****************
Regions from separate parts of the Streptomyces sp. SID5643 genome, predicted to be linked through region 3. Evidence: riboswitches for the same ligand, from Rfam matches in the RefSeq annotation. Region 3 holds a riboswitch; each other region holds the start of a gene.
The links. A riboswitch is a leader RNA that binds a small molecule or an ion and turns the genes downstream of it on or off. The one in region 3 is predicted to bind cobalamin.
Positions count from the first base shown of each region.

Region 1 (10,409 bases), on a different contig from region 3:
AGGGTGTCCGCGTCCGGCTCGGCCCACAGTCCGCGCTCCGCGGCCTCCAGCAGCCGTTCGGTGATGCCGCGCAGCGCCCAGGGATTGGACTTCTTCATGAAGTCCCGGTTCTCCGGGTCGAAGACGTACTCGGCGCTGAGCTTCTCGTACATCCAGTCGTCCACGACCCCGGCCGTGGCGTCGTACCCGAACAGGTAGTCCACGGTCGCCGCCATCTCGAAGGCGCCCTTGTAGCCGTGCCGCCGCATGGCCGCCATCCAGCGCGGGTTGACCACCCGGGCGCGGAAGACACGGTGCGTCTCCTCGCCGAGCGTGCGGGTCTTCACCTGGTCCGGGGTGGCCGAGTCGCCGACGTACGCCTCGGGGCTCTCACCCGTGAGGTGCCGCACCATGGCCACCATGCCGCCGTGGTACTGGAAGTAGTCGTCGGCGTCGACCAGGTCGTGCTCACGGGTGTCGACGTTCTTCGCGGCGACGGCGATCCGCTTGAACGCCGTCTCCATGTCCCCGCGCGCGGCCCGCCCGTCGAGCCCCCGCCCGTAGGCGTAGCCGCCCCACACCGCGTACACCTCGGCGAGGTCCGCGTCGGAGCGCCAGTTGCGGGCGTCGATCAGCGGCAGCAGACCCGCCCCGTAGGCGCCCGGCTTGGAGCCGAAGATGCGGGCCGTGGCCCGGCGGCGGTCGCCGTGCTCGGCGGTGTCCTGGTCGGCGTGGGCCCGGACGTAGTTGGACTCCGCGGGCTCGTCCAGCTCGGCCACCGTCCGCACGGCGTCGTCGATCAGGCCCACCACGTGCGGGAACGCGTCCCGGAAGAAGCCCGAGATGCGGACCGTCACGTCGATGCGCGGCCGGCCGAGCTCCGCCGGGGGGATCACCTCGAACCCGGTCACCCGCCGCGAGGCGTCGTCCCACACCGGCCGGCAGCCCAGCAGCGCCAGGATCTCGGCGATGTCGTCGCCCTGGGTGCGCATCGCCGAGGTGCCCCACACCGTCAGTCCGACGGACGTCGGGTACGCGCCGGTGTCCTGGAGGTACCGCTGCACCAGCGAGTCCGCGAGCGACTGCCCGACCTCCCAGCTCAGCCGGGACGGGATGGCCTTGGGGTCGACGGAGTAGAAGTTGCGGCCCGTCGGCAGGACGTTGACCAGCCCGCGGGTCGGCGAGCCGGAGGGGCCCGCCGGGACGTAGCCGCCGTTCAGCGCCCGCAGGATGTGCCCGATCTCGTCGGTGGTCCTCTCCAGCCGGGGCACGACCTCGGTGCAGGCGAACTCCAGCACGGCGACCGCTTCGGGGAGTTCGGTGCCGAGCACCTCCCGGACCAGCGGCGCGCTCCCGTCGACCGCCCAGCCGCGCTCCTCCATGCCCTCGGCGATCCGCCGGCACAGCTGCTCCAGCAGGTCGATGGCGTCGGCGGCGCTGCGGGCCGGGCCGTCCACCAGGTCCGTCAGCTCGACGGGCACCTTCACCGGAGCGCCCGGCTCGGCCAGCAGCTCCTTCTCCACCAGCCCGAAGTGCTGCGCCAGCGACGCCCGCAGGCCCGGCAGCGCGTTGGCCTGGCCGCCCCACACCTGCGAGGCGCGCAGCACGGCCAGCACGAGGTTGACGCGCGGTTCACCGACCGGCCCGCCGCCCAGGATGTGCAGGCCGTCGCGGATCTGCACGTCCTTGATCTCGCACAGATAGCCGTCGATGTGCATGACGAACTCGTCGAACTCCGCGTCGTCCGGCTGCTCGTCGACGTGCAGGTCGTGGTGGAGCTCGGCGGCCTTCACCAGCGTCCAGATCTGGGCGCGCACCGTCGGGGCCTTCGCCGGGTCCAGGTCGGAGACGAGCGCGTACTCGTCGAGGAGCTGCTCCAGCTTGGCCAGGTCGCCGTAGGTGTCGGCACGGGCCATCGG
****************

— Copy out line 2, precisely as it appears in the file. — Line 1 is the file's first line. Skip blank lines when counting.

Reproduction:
The links. A riboswitch is a leader RNA that binds a small molecule or an ion and turns the genes downstream of it on or off. The one in region 3 is predicted to bind cobalamin.